Though on-screen credit goes to Tobe Hooper, a wealth of evidence suggests that most of the directorial decisions were made by Steven Spielberg. In fact, Spielberg had wanted to direct the film himself, but a clause in his contract stated that while still working on E.T. the Extra-Terrestrial (1982), Spielberg could not direct another film. Members of the cast and crew, including Executive Producer Frank Marshall and actress Zelda Rubinstein, have stated that Spielberg cast the film, directed the actors, and designed every single storyboard for the movie himself. Based on this evidence, the DGA opened a probe into the matter, but found no reason that co-director credit should go to Spielberg.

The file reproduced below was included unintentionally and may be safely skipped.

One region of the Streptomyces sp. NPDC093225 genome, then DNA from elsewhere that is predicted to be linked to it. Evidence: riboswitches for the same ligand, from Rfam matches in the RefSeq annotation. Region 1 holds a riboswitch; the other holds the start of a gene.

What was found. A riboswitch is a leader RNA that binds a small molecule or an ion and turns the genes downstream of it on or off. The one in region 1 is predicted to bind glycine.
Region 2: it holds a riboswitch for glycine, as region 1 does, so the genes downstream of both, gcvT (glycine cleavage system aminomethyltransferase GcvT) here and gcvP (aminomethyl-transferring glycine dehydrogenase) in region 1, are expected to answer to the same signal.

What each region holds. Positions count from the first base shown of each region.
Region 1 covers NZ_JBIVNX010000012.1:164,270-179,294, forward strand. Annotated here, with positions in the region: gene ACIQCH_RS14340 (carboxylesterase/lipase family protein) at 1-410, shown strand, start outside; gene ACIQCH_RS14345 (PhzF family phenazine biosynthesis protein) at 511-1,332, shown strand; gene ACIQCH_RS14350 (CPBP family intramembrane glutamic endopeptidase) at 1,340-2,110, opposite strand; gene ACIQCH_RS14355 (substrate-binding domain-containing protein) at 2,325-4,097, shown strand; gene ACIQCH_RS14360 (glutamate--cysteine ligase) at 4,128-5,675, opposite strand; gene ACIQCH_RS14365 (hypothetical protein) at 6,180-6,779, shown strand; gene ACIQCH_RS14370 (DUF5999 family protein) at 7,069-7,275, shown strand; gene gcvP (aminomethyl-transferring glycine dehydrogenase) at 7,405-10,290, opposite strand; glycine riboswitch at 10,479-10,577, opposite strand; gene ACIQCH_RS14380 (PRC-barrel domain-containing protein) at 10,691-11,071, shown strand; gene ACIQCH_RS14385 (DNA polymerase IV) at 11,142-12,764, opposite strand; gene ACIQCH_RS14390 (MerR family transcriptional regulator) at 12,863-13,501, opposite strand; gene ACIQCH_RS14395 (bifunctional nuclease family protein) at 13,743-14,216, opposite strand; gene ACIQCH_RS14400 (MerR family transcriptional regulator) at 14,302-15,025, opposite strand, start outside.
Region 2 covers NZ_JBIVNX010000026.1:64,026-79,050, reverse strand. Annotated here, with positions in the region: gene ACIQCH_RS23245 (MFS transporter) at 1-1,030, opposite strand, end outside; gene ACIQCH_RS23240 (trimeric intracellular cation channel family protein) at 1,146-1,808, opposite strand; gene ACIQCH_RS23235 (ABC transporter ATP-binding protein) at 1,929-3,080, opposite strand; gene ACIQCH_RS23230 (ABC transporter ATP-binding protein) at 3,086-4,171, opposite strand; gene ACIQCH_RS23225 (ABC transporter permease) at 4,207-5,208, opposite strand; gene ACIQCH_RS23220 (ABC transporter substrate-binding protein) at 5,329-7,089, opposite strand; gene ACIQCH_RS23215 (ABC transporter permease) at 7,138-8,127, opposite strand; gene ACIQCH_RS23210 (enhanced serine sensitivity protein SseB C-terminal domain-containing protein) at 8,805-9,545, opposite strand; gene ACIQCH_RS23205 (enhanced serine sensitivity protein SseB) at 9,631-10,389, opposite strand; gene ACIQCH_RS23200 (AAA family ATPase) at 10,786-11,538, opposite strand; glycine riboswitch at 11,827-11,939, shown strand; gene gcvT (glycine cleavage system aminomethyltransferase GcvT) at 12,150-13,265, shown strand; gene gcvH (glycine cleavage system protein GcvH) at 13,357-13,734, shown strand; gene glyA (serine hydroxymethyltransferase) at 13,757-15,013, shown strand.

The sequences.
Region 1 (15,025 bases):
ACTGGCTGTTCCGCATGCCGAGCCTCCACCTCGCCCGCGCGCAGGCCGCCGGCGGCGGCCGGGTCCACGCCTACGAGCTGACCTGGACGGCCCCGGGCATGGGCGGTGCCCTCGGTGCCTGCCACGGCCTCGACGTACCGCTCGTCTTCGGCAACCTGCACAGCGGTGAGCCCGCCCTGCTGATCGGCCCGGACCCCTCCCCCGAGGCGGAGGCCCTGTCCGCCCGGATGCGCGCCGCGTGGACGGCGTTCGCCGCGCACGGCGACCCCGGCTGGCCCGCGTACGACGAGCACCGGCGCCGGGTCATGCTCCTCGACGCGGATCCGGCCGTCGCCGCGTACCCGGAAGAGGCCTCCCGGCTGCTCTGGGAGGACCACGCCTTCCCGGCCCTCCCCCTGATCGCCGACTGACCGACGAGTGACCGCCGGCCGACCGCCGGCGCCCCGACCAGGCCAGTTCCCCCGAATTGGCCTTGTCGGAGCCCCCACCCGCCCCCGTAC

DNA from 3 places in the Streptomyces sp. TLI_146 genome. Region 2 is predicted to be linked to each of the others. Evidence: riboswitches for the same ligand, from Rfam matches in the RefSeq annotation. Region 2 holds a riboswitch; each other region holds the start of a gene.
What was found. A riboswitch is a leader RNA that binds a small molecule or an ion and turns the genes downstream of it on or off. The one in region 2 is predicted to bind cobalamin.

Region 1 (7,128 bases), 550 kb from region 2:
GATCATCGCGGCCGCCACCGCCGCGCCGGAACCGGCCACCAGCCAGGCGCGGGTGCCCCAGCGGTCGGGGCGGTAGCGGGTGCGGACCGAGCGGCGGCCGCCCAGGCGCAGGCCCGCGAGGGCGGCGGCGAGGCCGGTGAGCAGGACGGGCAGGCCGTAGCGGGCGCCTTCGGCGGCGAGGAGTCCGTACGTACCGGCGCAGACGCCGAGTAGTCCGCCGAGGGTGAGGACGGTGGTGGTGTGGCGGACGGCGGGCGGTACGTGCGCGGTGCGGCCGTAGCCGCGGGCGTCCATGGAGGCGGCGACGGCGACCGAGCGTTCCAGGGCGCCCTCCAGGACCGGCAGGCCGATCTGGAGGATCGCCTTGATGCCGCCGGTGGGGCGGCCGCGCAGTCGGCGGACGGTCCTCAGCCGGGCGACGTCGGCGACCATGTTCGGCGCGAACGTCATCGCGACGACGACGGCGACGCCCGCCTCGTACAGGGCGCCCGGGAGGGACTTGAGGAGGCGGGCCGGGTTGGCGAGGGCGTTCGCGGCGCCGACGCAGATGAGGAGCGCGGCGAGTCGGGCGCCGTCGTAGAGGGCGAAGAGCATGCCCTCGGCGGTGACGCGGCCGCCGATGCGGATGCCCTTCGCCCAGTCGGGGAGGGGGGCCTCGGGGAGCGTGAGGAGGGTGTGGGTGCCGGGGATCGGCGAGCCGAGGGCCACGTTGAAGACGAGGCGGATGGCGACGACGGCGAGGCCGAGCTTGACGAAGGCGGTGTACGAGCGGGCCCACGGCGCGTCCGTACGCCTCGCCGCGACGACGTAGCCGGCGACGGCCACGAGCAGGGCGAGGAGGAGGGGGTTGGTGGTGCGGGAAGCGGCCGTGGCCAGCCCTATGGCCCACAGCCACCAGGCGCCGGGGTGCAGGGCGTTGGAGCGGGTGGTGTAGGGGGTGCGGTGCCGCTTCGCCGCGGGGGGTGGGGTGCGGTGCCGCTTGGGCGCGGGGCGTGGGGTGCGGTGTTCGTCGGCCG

When questioned about who had the greater control over Poltergeist (1982), Steven Spielberg or Tobe Hooper, Spielberg replied "Tobe isn't... a take-charge sort of guy. If a question was asked and an answer wasn't immediately forthcoming, I'd jump in and say what we could do. Tobe would nod agreement, and that became the process of our collaboration." Co-producer Frank Marshall spoke out to the press and claimed "the creative force of the movie was Steven. Tobe was the director and was on set every day. But Steven did the design for every storyboard and was only absent for three days during the shoot, because he was in Hawaii with (George) Lucas." Hooper later claimed that he did half of the storyboards. Spielberg then sent a letter to Hooper to clarify matters: "Regrettably, some of the press has misunderstood the rather unique, creative relationship you and I shared throughout the making of Poltergeist. I enjoyed your openness in allowing me...a wide berth for creative involvement, just as I know you were happy with the freedom you had to direct Poltergeist so wonderfully. Through the screenplay you accepted a vision of this very intense movie from the start, and as the director, you delivered the goods. You performed responsibly and professionally throughout, and I wish you great success on your next project." Zelda Rubinstein disagreed. While Hooper set up the shots, it was Spielberg who made the adjustments, and most of the time, Hooper was "only partially there" on set. The issue then of who had creative control over Poltergeist (1982) is still a muddy issue even today.